McNeil, D.E., D.A. Sandberg, and R.L. Binder. 1998. The relationship between confidence and accuracy in clinical assessment of psychiatric patients’ potential for violence. Law and Human Behavior 22: 655–669.CrossRefGoogle Scholar
  99. 99.
    Coid, J., M. Yang, S. Ullrich, T. Zhang, S. Sizmur, C. Roberts, D.P. Farrington, and R.D. Rogers. 2009. Gender differences in structured risk assessments: Comparing the accuracy of five instruments. Journal of Consulting and Clinical Psychology 77: 337–348.CrossRefGoogle Scholar
  100. 100.
    Monahan, J., H.J. Steadman, P.C. Robbins, P. Appelbaum, S. Banks, T. Grisso, et al. 2005. An actuarial model of violence risk assessment for persons with mental disorders. Psychiatr Serv 56(7): 810–815.CrossRefGoogle Scholar
  101. 101.
    Skeem, J.L., J.D. Miller, E. Mulvey, J. Tiemann, and J. Monahan. 2005. Using a five-factor lens to explore the relation between personality traits and violence in psychiatric patients. J Consult Clin Psychol 73(3): 454–465.CrossRefGoogle Scholar
  102. 102.
    Beecher-Monas, E., & Garcia-Rill, E. 1999. The Law and The Brain: Judging Scientific Evidence of Intent, 1. J. App. Prac. & Process 243.Google Scholar
  103. 103.
    Beecher-Monas, E. & Garcia-Rill, E. 2003. Danger at the End of Chaos: Predicting Violent Behavior in a Post-Daubert World, 24 Cardozo L. Rev. 1845, 1845–1846.Google Scholar
  104. 104.
    Giannelli, P. 1993. “Junk Science”: The criminal cases. The Journal of Criminal Law & Criminology 84(1): 105–128.CrossRefGoogle Scholar
  105. 105.
    Faigman, D.L., Kaye, D.H., Saks, M.J., & Sanders, J. 2009. Modern scientific evidence: The law and science of expert testimony (Vols. 105). Thompson West.Google Scholar
  106. 106.
    Monahan, J. 2000. Violence risk assessment: Scientific validity and evidentiary admissibility. Washington & Lee Law Review, 54, 901–918.Google Scholar
  107. 107.
    Shuman, D.W., and B.D. Sales. 1998. The admissibility of expert testimony based upon clinical judgment and scientific research. Psychology, Public Policy, and Law 4: 1226–1252.CrossRefGoogle Scholar
  108. 108.
    Weisberg, D.S., F.C. Keil, J. Goodstein, E. Rawson, and J.R. Gray. 2008. The seductive allure of neuroscience explanations. Journal of Cognitive Neuroscience 20: 470–477.CrossRefGoogle Scholar
  109. 109.
    Logothetis, N.K. 2008. What we can do and what we cannot do with fMRI. Nature 453: 869–878.CrossRefGoogle Scholar
  110. 110.
    Poldrack, R.A. 2006. Can cognitive processes be inferred from neuroimaging data? Trends in Cognitive Sciences 10(2): 59–63.CrossRefGoogle Scholar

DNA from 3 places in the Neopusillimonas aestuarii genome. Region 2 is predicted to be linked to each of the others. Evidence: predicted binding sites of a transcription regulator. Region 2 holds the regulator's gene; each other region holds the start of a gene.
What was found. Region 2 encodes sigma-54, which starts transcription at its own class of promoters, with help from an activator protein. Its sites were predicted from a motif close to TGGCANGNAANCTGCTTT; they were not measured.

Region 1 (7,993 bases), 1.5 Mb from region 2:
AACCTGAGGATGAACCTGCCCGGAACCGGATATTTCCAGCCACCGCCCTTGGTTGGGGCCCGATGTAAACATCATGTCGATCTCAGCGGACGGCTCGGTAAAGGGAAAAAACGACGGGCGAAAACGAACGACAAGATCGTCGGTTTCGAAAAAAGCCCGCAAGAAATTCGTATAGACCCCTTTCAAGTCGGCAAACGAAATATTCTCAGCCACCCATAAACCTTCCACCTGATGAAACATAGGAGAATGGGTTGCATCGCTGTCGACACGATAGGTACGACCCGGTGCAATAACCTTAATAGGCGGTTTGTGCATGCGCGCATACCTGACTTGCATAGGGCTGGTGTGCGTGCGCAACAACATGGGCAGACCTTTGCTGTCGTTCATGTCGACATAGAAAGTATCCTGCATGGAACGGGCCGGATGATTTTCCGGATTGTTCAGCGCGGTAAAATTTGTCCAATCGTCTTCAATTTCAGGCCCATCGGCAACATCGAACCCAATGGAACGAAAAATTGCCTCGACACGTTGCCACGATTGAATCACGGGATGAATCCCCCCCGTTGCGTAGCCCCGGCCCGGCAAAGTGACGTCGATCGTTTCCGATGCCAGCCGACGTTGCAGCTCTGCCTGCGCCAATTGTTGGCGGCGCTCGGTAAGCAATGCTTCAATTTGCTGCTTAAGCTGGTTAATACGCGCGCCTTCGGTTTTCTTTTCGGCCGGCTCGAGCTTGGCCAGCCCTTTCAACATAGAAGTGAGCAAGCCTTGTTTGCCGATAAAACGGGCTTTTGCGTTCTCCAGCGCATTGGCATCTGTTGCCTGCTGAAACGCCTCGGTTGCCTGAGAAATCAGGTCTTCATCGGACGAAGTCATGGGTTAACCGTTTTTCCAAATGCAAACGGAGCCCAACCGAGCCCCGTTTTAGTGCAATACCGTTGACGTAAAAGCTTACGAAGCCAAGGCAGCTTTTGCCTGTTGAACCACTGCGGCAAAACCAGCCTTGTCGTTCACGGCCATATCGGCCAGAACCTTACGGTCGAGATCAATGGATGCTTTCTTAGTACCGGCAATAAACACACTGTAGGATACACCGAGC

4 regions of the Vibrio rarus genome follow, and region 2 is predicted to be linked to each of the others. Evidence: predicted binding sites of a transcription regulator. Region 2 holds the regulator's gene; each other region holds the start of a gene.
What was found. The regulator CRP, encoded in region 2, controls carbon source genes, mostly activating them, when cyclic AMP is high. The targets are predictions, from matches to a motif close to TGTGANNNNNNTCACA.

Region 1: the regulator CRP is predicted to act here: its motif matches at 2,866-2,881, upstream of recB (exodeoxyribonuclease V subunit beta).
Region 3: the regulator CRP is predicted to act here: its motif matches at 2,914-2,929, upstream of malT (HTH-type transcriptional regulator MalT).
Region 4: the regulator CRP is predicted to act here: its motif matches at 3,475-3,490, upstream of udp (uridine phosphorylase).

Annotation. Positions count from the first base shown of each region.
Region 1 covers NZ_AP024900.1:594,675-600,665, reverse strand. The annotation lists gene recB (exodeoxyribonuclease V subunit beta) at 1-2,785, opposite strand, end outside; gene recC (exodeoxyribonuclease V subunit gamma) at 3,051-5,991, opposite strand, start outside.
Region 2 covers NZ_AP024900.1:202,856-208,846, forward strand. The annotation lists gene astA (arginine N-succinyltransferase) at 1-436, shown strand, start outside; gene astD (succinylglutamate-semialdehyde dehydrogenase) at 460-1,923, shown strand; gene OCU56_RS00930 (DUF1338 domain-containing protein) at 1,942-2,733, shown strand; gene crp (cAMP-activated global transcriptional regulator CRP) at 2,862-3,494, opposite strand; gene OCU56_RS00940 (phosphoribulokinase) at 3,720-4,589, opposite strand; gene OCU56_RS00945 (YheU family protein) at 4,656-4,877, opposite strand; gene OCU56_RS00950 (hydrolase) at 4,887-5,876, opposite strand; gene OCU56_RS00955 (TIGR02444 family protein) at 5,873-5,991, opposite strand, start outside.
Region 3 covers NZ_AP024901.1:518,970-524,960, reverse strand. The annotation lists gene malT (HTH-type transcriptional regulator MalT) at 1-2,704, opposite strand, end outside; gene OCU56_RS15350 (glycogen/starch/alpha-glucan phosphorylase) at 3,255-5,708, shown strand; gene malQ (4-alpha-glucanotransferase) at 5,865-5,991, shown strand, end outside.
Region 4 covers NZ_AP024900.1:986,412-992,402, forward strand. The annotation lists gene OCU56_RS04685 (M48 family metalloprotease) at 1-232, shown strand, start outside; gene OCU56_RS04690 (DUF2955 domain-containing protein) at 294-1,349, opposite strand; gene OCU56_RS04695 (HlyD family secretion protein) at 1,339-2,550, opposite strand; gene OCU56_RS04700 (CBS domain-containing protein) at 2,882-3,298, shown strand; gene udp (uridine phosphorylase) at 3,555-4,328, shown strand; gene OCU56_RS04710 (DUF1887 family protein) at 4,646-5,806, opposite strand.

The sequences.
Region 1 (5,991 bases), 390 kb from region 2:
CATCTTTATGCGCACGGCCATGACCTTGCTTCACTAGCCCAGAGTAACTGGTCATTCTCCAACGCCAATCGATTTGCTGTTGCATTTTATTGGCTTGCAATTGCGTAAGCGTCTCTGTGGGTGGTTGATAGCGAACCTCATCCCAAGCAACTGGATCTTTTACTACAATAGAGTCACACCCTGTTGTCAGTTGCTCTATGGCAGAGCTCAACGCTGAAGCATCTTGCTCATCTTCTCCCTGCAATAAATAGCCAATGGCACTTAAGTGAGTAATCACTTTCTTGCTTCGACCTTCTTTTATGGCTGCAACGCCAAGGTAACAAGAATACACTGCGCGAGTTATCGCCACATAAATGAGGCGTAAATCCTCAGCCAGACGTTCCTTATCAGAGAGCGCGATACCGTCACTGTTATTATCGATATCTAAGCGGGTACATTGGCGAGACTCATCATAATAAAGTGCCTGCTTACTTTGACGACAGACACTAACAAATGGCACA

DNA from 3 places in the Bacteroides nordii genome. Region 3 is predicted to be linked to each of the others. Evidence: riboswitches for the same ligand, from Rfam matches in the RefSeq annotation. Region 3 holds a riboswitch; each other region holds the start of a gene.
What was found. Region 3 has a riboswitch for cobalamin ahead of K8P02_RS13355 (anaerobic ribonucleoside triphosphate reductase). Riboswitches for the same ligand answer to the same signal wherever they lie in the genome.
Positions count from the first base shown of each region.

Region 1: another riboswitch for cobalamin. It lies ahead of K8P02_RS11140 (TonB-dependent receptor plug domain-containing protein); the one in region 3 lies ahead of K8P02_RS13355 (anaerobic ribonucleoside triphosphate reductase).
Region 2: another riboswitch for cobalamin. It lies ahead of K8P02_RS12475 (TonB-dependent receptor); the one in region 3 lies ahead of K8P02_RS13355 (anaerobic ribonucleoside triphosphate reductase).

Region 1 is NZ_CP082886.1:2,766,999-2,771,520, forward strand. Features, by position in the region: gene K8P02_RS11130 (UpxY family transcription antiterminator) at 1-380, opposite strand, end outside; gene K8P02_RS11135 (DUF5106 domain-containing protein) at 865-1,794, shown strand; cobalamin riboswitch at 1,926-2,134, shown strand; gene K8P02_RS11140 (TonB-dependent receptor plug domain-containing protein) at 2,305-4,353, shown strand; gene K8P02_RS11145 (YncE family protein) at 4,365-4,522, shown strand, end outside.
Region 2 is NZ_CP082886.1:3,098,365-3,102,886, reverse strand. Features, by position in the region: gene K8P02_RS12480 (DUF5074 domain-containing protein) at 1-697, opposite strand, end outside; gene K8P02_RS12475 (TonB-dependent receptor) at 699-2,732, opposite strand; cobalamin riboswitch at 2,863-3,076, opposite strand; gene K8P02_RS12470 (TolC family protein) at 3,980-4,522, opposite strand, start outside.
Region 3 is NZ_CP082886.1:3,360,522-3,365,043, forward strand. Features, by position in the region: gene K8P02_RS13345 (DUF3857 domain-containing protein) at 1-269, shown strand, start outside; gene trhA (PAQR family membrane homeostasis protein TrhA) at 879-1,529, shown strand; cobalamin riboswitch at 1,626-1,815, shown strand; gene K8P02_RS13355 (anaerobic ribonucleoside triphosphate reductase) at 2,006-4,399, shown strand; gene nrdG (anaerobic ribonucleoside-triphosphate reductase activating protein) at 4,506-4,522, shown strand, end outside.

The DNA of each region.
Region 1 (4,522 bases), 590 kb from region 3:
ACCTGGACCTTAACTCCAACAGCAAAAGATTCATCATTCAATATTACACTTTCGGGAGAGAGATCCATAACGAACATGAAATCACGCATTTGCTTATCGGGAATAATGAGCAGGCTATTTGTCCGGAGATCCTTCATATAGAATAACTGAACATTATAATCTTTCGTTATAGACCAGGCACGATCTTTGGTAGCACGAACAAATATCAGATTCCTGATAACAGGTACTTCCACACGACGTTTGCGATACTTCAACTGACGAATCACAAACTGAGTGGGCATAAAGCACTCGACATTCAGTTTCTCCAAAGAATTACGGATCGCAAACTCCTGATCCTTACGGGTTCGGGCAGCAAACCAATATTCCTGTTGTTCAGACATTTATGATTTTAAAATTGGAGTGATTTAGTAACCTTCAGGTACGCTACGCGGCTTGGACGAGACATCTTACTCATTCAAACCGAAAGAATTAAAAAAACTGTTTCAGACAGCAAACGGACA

111. 111.
    Slobogin, C., Rai, A., & Reisner, R. 2008. Law and the Mental Health System: Civil and Criminal Aspects, West Publishing (5th ed.).Google Scholar
  112. 112.
    Monahan, J. 2006. A Jurisprudence of risk assessment: Forecasting harm among prisoners, predators, and patients. Virginia Law Review 92: 391–434.Google Scholar
  113. 113.
    Morse, S.J. 1996. Blame and danger: An essay on preventive detention. Boston University Law Review 76: 113–155.Google Scholar
  114. 114.
    Robinson, P.H. 2001. Punishing dangerousness: Cloaking preventive detention as criminal justice. Harvard Law Review 114: 1429–56.CrossRefGoogle Scholar
  115. 115.
    Goldberg, L.R. 1968. Simple models or simple processes? American Psychologist 23: 483–496.CrossRefGoogle Scholar
  116. 116.
    Grisso, T., and P. Appelbaum. 1992. Structuring the debate about ethical predictions of future violence. Law and Human Behavior 17: 482–485.CrossRefGoogle Scholar
  117. 117.
    Megargee, E. 1970. The prediction of violence with psychological tests. In Spielberger, C. (Ed.), Current Topics in Clinical and Community Psychology, 97–153.Google Scholar

Copyright information

© Springer Science+Business Media B.V. 2010

Authors and Affiliations

  • Thomas Nadelhoffer
    • 1
    • 8
    Email author
  • Stephanos Bibas
    • 2
  • Scott Grafton
    • 3
  • Kent A. Kiehl
    • 4
  • Andrew Mansfield
    • 5
  • Walter Sinnott-Armstrong
    • 6
  • Michael Gazzaniga
    • 7
  1. 1.Department of PhilosophyDickinson CollegeCarlisleUSA
  2. 2.University of Pennsylvania Law SchoolPhiladelphiaUSA
  3. 3.Department of PsychologyUniversity of CaliforniaSanta Barbara, Santa BarbaraUSA
  4. 4.Department of PsychologyUniversity of New Mexico & the Mind Research NetworkAlbuquerqueUSA
  5. 5.The Sage Center for the Study of the MindSanta BarbaraUSA
  6. 6.Department of Philosophy & the Kenan Institute for EthicsDuke UniversityDurhamUSA
  7. 7.Department of PsychologyUniversity of California, Santa Barbara, & The Sage Center for the Study of the MindSanta BarbaraUSA
  8. 8.The Kenan Institute for EthicsDuke UniversityDurhamUSA

Personalised recommendations